Edited by Simona Sharoni, Julia Welland, Linda Steiner and Jennifer Pedersen
Chapter 12: The war comes home: the toll of war and the shifting burden of care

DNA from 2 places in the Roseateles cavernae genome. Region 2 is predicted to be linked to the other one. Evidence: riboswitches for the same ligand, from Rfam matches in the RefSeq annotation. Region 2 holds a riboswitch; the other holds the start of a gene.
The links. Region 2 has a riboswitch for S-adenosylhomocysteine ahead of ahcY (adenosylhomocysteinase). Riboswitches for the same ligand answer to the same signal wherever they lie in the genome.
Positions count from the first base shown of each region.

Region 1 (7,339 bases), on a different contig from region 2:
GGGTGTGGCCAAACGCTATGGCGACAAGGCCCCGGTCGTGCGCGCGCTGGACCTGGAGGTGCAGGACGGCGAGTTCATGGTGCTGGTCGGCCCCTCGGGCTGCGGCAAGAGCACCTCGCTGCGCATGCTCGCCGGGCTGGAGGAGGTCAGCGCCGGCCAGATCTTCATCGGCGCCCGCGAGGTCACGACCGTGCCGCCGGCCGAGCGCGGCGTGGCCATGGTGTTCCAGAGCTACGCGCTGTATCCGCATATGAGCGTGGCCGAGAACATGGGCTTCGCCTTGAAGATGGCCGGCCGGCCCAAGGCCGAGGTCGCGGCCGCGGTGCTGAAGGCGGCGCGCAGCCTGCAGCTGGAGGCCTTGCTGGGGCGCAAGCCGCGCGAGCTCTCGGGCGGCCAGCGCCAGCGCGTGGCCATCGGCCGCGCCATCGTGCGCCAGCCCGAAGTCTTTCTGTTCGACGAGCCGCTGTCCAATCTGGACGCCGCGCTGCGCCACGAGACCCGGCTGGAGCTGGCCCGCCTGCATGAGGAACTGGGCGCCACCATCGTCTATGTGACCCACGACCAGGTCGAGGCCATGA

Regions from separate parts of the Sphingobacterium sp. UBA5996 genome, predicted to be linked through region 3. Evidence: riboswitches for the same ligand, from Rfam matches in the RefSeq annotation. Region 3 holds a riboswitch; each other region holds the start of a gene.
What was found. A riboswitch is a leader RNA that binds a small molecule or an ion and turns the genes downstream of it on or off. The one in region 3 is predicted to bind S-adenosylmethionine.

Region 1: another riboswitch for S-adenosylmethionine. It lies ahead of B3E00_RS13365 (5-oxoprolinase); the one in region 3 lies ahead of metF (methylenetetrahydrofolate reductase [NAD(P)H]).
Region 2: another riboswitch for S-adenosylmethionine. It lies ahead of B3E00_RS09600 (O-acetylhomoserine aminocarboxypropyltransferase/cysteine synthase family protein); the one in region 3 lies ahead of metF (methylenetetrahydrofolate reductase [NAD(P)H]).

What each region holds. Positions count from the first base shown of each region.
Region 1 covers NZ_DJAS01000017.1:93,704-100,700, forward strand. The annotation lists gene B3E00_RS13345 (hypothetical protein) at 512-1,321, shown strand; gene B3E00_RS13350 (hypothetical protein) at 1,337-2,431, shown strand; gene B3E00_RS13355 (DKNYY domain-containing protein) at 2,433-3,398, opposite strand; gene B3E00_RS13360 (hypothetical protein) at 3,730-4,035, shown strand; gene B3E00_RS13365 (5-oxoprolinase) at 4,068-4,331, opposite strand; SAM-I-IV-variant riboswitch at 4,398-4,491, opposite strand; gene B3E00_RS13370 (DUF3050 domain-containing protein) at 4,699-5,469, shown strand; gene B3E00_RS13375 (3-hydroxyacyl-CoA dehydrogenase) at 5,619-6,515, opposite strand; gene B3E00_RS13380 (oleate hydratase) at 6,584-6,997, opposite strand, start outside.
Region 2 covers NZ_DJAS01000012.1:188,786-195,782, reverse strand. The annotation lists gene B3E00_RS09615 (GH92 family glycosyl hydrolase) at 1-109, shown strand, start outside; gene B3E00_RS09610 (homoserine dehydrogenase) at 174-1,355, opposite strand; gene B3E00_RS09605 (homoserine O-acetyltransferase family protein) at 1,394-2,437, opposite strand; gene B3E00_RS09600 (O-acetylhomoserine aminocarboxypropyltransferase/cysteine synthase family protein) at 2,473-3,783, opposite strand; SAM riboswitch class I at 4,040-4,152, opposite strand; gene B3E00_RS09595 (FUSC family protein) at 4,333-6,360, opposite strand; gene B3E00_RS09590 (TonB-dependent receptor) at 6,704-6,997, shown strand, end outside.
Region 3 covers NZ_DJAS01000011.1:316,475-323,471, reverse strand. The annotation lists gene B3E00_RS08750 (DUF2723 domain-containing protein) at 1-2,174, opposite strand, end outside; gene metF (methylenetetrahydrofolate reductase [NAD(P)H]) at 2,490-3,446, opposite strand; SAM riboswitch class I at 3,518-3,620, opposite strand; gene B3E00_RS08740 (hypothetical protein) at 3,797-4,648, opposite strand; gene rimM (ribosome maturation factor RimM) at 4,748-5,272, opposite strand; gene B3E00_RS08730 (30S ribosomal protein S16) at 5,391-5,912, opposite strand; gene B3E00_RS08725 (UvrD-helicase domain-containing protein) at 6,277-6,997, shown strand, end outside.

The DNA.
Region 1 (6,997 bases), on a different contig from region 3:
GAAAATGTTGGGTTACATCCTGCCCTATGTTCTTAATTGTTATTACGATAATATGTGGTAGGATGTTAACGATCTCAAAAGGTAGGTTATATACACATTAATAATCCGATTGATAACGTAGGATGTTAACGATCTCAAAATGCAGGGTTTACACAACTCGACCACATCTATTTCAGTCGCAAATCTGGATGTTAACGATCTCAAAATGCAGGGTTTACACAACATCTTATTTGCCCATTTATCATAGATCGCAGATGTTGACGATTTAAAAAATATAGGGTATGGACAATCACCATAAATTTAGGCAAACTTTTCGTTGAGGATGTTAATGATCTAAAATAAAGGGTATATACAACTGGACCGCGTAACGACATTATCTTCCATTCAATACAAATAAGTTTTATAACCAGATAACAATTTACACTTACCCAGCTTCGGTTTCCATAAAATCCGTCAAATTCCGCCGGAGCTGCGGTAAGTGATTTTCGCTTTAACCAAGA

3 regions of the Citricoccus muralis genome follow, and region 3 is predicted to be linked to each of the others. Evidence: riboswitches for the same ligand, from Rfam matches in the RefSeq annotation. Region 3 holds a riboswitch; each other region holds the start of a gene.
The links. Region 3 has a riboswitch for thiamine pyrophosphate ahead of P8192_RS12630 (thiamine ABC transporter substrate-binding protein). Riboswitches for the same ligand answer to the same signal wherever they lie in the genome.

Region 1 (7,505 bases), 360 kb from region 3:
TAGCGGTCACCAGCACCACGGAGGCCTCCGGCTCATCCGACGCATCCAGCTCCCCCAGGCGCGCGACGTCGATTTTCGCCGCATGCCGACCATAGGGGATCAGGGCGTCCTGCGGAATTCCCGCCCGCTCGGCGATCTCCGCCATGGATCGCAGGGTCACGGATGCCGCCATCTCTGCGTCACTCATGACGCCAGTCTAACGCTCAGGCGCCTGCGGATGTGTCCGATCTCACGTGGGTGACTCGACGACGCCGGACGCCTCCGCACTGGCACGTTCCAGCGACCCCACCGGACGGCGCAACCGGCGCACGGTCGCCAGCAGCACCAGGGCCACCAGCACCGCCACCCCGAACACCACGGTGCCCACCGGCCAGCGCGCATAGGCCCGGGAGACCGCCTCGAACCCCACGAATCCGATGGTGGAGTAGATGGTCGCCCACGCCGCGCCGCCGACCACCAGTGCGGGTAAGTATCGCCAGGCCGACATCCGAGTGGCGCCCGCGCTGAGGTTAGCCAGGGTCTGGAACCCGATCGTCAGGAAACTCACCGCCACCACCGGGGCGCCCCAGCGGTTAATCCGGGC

AbstractWar takes a toll, yet the human toll of war is often underspecified. This chapter traces the gendered impacts of deployments, not only for returning service-members, but also for their families and communities. Focusing on the long-term effects of US deployments to Iraq and Afghanistan, the chapter traces several key issues, including: homicide and violent crime; violence in military families; impacts on children; suicide; divorce; mental health and resilience, and the ways in which these issues are individualized within military cultures and economies. The result is that women are often required to carry out the affective labour required in wartime, in a gendered political economy of military care work. The chapter updated a version of a report published by the Costs of War project, which traces the human and economic costs of militarized responses to 9/11.
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